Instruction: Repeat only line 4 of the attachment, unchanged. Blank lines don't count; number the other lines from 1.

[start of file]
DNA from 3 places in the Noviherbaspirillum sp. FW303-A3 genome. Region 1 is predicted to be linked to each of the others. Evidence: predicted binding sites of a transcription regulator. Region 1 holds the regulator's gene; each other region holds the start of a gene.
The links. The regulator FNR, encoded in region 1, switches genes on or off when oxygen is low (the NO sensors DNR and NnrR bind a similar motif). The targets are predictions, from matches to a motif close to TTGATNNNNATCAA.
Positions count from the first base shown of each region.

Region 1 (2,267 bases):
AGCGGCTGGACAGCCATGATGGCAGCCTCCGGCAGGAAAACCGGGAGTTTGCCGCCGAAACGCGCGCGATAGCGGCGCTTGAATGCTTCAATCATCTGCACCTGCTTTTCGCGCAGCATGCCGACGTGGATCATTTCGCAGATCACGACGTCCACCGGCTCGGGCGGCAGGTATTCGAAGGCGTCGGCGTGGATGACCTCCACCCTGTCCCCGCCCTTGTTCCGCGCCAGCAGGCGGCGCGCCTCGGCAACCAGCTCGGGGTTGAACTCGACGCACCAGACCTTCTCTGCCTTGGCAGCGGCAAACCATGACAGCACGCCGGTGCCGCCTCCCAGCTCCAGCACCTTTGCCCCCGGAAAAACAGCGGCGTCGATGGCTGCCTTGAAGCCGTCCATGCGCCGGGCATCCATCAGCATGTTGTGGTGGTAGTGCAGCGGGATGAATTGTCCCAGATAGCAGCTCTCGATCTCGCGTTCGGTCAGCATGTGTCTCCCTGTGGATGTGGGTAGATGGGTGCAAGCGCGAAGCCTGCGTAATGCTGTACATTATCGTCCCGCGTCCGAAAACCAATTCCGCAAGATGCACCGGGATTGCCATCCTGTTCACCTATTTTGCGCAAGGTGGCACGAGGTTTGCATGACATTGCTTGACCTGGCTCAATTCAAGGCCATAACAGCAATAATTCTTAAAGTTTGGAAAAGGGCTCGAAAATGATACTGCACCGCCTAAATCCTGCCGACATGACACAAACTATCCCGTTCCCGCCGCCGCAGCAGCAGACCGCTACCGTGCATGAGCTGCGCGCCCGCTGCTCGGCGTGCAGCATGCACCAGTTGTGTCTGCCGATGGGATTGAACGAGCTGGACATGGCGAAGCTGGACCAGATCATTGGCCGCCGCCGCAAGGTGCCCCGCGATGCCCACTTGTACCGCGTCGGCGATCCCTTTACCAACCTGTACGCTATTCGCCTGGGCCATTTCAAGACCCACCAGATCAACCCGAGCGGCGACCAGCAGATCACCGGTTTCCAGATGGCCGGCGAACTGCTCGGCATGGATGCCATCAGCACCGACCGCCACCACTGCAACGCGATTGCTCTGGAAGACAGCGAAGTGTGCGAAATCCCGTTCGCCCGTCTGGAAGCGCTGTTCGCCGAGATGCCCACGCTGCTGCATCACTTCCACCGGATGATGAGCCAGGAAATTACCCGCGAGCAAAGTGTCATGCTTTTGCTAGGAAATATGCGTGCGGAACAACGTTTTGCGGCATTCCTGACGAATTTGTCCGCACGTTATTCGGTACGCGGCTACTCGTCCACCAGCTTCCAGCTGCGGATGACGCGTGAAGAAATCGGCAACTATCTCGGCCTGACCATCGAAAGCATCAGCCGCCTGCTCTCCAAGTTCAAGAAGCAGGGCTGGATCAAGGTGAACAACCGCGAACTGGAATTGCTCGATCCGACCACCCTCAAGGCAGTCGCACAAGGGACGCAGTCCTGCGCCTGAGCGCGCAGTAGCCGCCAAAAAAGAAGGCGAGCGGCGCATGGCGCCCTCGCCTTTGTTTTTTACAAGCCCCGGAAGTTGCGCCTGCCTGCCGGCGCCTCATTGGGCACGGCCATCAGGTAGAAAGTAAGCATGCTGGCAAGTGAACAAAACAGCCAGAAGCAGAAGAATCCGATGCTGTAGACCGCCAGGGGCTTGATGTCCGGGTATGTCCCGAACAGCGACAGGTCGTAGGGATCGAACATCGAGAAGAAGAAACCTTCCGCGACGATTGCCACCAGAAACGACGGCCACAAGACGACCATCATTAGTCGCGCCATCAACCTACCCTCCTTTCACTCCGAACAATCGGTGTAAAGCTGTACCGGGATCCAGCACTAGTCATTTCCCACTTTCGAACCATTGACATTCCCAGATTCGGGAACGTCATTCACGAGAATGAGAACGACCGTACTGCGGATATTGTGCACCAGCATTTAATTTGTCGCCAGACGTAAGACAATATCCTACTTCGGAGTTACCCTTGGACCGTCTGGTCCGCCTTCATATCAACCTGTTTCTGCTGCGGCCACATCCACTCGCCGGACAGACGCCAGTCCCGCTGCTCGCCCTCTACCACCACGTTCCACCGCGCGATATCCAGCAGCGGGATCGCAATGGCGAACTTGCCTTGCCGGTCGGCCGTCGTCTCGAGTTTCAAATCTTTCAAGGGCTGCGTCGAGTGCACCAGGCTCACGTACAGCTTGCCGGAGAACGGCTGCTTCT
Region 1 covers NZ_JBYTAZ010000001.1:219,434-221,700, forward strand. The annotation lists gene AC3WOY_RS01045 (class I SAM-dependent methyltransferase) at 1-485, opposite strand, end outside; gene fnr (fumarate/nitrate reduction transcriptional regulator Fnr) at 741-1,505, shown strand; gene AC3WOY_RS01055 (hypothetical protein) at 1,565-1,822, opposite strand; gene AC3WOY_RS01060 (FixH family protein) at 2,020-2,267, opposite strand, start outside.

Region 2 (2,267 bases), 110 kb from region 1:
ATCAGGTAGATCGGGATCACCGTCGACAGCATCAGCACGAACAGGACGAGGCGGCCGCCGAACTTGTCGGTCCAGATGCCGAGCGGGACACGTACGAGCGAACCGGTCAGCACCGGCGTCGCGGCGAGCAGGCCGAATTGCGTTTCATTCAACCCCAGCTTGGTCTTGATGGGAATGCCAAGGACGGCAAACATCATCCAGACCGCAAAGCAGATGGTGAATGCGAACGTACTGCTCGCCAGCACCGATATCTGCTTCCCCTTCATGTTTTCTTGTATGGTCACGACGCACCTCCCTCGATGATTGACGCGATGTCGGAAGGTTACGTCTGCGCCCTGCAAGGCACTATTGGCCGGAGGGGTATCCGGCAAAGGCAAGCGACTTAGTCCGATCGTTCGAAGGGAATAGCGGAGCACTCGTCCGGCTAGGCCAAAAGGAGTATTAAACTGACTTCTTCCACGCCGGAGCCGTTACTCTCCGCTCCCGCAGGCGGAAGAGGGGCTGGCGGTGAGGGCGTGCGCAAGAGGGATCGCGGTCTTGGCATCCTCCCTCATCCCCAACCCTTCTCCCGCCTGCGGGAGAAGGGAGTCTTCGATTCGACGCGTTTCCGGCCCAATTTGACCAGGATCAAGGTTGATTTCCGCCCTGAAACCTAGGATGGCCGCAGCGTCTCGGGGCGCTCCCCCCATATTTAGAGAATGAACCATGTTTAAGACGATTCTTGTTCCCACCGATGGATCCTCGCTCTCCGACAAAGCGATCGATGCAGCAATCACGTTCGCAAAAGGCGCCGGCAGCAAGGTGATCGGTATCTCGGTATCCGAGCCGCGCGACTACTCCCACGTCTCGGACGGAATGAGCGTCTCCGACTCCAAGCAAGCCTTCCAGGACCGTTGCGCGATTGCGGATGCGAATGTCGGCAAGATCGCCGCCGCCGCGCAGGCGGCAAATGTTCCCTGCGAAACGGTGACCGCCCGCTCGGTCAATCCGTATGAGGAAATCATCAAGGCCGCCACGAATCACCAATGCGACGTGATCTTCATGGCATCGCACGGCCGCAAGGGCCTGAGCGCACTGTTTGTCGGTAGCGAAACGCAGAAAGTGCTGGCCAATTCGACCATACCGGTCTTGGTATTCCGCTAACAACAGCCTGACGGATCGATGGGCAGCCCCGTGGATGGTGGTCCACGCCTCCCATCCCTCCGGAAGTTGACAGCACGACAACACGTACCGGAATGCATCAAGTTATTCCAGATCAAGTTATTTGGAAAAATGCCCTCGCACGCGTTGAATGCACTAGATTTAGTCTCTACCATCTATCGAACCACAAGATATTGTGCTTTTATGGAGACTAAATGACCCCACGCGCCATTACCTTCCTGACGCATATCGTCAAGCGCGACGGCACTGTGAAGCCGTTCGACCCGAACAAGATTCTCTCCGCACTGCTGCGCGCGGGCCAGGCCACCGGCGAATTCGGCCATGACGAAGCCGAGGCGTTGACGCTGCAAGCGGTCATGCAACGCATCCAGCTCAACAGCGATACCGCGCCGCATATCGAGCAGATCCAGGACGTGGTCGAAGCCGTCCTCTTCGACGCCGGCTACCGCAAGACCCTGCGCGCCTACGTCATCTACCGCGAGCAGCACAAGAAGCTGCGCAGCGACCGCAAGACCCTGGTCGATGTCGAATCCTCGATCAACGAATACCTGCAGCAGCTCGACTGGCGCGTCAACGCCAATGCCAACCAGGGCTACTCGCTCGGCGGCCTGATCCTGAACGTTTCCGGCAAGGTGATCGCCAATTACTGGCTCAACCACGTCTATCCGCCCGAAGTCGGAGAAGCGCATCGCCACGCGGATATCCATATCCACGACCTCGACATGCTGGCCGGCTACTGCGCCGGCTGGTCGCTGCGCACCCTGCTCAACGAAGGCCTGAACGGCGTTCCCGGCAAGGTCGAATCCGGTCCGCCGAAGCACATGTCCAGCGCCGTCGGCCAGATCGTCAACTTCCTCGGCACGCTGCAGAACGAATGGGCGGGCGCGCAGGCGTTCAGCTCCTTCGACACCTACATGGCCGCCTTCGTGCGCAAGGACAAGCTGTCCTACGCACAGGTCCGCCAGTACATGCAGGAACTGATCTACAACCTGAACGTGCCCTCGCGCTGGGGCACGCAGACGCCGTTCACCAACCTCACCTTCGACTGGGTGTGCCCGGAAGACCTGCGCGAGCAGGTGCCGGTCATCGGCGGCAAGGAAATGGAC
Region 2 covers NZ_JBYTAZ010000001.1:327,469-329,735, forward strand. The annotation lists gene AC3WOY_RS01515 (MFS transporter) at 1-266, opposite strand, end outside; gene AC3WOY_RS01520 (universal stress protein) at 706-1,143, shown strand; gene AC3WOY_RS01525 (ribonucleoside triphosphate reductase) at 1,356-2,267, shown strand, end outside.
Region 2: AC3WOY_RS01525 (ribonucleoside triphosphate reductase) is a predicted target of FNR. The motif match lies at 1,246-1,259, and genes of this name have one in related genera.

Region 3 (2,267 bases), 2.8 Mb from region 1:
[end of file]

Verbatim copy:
Region 1 (2,267 bases):